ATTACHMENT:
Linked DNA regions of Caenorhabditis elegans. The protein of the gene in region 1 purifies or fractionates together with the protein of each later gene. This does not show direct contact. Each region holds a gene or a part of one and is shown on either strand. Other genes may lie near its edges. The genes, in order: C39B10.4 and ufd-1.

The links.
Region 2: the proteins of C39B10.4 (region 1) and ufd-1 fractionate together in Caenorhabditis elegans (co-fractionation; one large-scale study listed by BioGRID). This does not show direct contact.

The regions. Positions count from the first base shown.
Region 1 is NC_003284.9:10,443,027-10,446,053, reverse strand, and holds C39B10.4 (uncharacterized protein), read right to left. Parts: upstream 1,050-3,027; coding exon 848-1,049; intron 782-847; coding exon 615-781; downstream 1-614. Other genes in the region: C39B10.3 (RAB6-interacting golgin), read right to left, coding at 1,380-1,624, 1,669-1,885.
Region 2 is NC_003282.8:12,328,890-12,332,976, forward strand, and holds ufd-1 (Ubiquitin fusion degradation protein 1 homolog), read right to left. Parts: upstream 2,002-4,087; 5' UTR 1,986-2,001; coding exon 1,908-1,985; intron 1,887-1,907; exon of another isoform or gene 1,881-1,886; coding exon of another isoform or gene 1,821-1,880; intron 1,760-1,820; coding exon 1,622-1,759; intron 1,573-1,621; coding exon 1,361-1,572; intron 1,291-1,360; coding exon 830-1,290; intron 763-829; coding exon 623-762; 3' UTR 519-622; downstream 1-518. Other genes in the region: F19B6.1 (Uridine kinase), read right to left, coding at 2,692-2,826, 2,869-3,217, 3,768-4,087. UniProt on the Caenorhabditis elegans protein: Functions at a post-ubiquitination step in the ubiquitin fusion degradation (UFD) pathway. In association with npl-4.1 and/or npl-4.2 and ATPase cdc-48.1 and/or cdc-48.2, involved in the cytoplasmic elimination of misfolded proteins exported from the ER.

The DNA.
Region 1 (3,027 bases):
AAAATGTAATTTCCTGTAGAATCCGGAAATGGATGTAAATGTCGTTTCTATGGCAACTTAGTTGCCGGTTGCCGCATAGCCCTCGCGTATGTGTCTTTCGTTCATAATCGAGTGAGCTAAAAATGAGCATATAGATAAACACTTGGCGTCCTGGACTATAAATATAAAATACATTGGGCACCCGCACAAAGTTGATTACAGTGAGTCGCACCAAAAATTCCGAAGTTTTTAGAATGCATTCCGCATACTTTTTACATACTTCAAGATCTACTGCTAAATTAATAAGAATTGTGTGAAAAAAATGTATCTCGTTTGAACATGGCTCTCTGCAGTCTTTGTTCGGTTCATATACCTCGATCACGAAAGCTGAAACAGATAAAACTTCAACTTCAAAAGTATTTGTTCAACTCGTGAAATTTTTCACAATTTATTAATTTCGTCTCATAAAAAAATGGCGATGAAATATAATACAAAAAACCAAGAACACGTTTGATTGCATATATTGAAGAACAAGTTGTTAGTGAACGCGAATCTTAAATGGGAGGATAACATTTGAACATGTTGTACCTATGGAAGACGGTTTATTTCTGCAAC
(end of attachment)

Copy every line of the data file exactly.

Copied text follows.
Linked DNA regions of Caenorhabditis elegans. The protein of the gene in region 1 purifies or fractionates together with the protein of each later gene. This does not show direct contact. Each region holds a gene or a part of one and is shown on either strand. Other genes may lie near its edges. The genes, in order: C39B10.4 and ufd-1.

The links.
Region 2: the proteins of C39B10.4 (region 1) and ufd-1 fractionate together in Caenorhabditis elegans (co-fractionation; one large-scale study listed by BioGRID). This does not show direct contact.

The regions. Positions count from the first base shown.
Region 1 is NC_003284.9:10,443,027-10,446,053, reverse strand, and holds C39B10.4 (uncharacterized protein), read right to left. Parts: upstream 1,050-3,027; coding exon 848-1,049; intron 782-847; coding exon 615-781; downstream 1-614. Other genes in the region: C39B10.3 (RAB6-interacting golgin), read right to left, coding at 1,380-1,624, 1,669-1,885.
Region 2 is NC_003282.8:12,328,890-12,332,976, forward strand, and holds ufd-1 (Ubiquitin fusion degradation protein 1 homolog), read right to left. Parts: upstream 2,002-4,087; 5' UTR 1,986-2,001; coding exon 1,908-1,985; intron 1,887-1,907; exon of another isoform or gene 1,881-1,886; coding exon of another isoform or gene 1,821-1,880; intron 1,760-1,820; coding exon 1,622-1,759; intron 1,573-1,621; coding exon 1,361-1,572; intron 1,291-1,360; coding exon 830-1,290; intron 763-829; coding exon 623-762; 3' UTR 519-622; downstream 1-518. Other genes in the region: F19B6.1 (Uridine kinase), read right to left, coding at 2,692-2,826, 2,869-3,217, 3,768-4,087. UniProt on the Caenorhabditis elegans protein: Functions at a post-ubiquitination step in the ubiquitin fusion degradation (UFD) pathway. In association with npl-4.1 and/or npl-4.2 and ATPase cdc-48.1 and/or cdc-48.2, involved in the cytoplasmic elimination of misfolded proteins exported from the ER.

The DNA.
Region 1 (3,027 bases):
AAAATGTAATTTCCTGTAGAATCCGGAAATGGATGTAAATGTCGTTTCTATGGCAACTTAGTTGCCGGTTGCCGCATAGCCCTCGCGTATGTGTCTTTCGTTCATAATCGAGTGAGCTAAAAATGAGCATATAGATAAACACTTGGCGTCCTGGACTATAAATATAAAATACATTGGGCACCCGCACAAAGTTGATTACAGTGAGTCGCACCAAAAATTCCGAAGTTTTTAGAATGCATTCCGCATACTTTTTACATACTTCAAGATCTACTGCTAAATTAATAAGAATTGTGTGAAAAAAATGTATCTCGTTTGAACATGGCTCTCTGCAGTCTTTGTTCGGTTCATATACCTCGATCACGAAAGCTGAAACAGATAAAACTTCAACTTCAAAAGTATTTGTTCAACTCGTGAAATTTTTCACAATTTATTAATTTCGTCTCATAAAAAAATGGCGATGAAATATAATACAAAAAACCAAGAACACGTTTGATTGCATATATTGAAGAACAAGTTGTTAGTGAACGCGAATCTTAAATGGGAGGATAACATTTGAACATGTTGTACCTATGGAAGACGGTTTATTTCTGCAAC